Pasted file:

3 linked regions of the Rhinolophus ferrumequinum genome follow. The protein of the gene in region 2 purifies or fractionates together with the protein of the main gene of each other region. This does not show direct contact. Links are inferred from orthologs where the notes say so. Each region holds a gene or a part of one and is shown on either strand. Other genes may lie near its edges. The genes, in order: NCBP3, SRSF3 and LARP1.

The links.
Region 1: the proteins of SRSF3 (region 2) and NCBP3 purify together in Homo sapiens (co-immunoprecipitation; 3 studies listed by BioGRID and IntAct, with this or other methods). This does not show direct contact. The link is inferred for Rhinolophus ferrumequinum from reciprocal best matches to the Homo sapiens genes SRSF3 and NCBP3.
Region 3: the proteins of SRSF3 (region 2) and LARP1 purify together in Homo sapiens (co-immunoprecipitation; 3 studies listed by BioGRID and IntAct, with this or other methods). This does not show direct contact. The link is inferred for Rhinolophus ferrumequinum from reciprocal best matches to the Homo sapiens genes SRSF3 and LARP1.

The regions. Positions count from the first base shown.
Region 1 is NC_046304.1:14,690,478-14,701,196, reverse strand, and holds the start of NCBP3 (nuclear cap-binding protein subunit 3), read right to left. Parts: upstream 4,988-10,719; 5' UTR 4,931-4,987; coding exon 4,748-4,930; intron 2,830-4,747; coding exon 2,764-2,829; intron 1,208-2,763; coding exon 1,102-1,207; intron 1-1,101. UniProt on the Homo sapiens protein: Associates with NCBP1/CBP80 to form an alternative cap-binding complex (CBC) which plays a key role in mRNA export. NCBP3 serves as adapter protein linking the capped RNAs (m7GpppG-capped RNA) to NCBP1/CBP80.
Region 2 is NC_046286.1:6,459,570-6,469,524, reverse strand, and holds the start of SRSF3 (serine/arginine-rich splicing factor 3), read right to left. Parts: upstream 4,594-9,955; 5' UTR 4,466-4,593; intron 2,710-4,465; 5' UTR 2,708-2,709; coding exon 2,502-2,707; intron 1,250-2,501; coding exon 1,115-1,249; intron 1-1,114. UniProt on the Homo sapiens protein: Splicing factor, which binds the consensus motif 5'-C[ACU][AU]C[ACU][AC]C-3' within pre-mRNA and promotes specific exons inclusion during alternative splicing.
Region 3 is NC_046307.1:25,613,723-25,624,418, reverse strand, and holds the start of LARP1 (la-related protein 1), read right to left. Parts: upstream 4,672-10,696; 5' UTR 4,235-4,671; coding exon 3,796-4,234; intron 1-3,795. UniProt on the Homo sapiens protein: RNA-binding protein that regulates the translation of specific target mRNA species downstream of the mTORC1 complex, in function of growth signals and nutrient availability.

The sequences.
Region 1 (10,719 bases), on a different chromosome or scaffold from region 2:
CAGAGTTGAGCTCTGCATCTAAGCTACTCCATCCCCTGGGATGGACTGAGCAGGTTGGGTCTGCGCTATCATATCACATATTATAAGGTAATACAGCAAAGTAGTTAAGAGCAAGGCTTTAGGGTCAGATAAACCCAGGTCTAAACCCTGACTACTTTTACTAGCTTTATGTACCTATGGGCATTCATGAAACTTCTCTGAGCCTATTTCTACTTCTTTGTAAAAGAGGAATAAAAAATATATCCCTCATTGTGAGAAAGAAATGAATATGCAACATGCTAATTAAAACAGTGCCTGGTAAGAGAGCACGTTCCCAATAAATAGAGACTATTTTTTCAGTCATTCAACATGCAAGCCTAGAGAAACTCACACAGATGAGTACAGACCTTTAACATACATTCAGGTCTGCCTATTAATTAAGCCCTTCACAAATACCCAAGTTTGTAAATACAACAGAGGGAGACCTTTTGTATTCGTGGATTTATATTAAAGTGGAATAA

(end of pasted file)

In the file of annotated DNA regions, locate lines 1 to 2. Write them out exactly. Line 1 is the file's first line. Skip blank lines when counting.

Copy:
3 linked regions of the Rhinolophus ferrumequinum genome follow. The protein of the gene in region 2 purifies or fractionates together with the protein of the main gene of each other region. This does not show direct contact. Links are inferred from orthologs where the notes say so. Each region holds a gene or a part of one and is shown on either strand. Other genes may lie near its edges. The genes, in order: NCBP3, SRSF3 and LARP1.

The links.